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by Lina Schmidt, ’15

This article originally discussed only the Boston Marathon bombing. Because it is being posted now, it has been revised to include some events of the past few weeks that are also important to conversations about prejudice and privilege.

A lot of my friends, family, and fellow students at Stanford have been watching the news over the past few months. A lot has occurred: the Boston Marathon bombings, the trial of George Zimmerman and, recently, two Supreme Court decisions with grave implications for the Voting Rights Act and Native tribal sovereignty. These events all have something to do with the way US culture views race and ethnicity or, to its peril, attempts to ignore them.

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The Weight of My Race

by Kristian Bailey, ’14

This post originally published at Kristian’s personal website, “With a ‘K.'” 

The following is a combination of two posts I wrote on April 11 and April 12, responding to heated emotions I felt as a black man in response to developments in the Trayvon Martin case. 

The Weight of My Race: Part One

Sketch of me that a subway artist did in 2008.

Though Trayvon Martin’s family expressed faith in the justice system now that George Zimmerman has been formally charged (with second degree murder), I can’t help but feel dispirited that it took this long to happen. There have been few other times in my life when I’ve felt the gravity of what could happen to me by nature of my race and gender. Others have brought this up before that Trayvon’s case has evoked this in themselves, but today I feel the weight of my race: Continue reading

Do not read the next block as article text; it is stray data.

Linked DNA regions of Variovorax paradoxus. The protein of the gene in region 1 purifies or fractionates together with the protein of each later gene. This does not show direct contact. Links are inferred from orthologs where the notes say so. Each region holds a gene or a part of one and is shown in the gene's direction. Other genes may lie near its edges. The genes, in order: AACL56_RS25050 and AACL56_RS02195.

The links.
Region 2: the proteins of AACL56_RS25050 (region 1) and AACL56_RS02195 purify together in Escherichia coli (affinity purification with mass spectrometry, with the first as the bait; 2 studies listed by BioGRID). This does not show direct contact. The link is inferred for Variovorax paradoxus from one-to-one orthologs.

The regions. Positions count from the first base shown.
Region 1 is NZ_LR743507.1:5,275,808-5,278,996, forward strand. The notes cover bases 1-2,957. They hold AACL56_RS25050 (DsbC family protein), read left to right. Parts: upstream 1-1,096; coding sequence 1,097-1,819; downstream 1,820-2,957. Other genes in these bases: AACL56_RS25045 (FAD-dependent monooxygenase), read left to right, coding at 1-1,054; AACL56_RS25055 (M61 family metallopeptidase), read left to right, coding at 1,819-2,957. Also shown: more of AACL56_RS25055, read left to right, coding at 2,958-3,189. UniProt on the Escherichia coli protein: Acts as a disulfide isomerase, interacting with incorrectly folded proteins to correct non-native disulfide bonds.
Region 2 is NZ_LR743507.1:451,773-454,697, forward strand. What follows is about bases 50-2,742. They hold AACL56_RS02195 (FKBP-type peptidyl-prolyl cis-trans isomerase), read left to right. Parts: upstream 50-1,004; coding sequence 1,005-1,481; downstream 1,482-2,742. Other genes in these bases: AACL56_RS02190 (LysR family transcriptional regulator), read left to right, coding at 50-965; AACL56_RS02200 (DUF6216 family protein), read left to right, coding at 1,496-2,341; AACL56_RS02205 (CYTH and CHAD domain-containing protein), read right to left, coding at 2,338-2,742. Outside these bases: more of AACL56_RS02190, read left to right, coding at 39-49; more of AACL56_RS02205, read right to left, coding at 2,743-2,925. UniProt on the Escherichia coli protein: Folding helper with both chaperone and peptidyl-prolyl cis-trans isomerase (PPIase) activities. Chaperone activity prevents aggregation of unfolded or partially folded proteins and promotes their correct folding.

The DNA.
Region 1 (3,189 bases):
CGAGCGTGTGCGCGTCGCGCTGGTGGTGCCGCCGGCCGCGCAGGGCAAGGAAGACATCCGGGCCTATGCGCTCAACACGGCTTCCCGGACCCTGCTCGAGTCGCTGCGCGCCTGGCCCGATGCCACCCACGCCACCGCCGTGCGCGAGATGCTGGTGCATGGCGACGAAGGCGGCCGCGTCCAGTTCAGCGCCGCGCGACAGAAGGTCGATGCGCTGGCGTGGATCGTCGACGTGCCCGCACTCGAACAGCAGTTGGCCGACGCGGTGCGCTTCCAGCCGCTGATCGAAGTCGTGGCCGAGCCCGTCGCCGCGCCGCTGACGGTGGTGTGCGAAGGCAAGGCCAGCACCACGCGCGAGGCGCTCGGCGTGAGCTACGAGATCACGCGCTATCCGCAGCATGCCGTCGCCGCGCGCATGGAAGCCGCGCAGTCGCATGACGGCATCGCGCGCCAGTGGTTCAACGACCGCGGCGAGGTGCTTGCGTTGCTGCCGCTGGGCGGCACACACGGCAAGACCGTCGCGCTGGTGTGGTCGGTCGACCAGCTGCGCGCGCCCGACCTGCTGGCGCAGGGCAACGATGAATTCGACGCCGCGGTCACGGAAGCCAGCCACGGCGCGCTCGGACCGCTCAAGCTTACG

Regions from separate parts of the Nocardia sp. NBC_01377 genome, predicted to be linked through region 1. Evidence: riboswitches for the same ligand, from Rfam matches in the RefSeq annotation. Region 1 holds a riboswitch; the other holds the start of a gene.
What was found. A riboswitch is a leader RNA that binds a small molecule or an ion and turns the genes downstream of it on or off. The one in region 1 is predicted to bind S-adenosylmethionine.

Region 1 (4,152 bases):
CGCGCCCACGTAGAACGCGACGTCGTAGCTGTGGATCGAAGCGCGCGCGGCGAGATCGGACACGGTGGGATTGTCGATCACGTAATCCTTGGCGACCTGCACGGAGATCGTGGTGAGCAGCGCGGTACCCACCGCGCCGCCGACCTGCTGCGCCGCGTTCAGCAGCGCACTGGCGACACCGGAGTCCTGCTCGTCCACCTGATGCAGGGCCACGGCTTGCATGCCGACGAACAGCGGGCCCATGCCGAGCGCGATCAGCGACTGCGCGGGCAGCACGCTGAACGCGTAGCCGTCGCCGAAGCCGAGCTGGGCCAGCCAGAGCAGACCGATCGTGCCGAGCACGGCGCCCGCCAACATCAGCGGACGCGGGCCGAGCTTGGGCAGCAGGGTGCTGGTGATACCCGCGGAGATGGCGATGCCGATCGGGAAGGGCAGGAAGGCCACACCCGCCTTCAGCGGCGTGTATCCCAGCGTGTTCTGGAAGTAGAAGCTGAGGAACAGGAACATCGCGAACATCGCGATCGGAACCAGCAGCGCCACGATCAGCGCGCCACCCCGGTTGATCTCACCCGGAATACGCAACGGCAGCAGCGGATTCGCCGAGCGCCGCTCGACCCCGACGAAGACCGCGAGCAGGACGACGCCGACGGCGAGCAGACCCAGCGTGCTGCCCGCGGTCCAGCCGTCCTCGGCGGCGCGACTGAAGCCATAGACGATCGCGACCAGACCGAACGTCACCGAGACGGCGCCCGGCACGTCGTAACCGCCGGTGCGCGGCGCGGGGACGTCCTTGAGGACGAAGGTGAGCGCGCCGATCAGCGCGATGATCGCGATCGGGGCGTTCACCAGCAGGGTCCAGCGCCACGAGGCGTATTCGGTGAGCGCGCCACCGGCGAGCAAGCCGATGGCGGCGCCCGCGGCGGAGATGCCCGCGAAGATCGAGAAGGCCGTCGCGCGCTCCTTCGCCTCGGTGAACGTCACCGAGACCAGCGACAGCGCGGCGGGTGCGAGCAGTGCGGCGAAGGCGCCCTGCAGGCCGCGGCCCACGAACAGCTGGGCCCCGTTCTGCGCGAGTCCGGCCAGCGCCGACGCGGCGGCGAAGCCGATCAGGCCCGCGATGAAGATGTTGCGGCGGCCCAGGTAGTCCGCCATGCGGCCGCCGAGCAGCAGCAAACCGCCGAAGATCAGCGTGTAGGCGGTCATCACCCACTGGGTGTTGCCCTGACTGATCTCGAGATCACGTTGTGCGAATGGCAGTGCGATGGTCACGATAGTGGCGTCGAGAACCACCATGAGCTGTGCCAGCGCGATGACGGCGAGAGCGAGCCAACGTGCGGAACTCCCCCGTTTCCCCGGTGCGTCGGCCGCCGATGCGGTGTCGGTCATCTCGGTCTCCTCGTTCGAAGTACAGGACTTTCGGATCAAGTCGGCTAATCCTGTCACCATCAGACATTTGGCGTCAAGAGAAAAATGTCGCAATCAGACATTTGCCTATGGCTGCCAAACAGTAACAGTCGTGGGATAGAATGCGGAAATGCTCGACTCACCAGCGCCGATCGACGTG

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A Young Black Man, Like Me

by Shawn Dye, ’14

My mother restricted me at a very young age. I wasn’t allowed to be outside past a certain time with the other boys on the block. I had no choice in what clothes I wanted to wear until I had my own job. I couldn’t even go to a lot of my friends of other races’ birthday parties. Initially, I thought that it was just her being strict and over protective. When she noticed me getting frustrated and acting out in school, she finally decided I was old enough. She sat me down one night and she gave me “the talk” that most Black parents have with their young sons. It went along the lines of, “I’m warning you now. You are a walking threat. You are a walking target. And you need to be prepared at all times to be perceived as such.” I asked her why and she frankly told me that it was because I’m a young Black man in America. And that was the end of the conversation.

As Trayvon Martin’s name and cries for help caught on the recorded 911 tapes pierce the conscience of the nation, I’ve been having flashbacks to that eerie conversation I had with my mother. I started thinking about my peers who made frantic attempts to escape my quiet wrath on the very sidewalks of this university as I wore baggy sweatpants, Timberland boots and my Stanford hoodie. I realized that not even the name of a prestigious university stitched across my chest would make all 130 lbs of me less frightening.

Trayvon, I just want you to know that whenever I see your name, I’m reminded that I’m not entirely free. Continue reading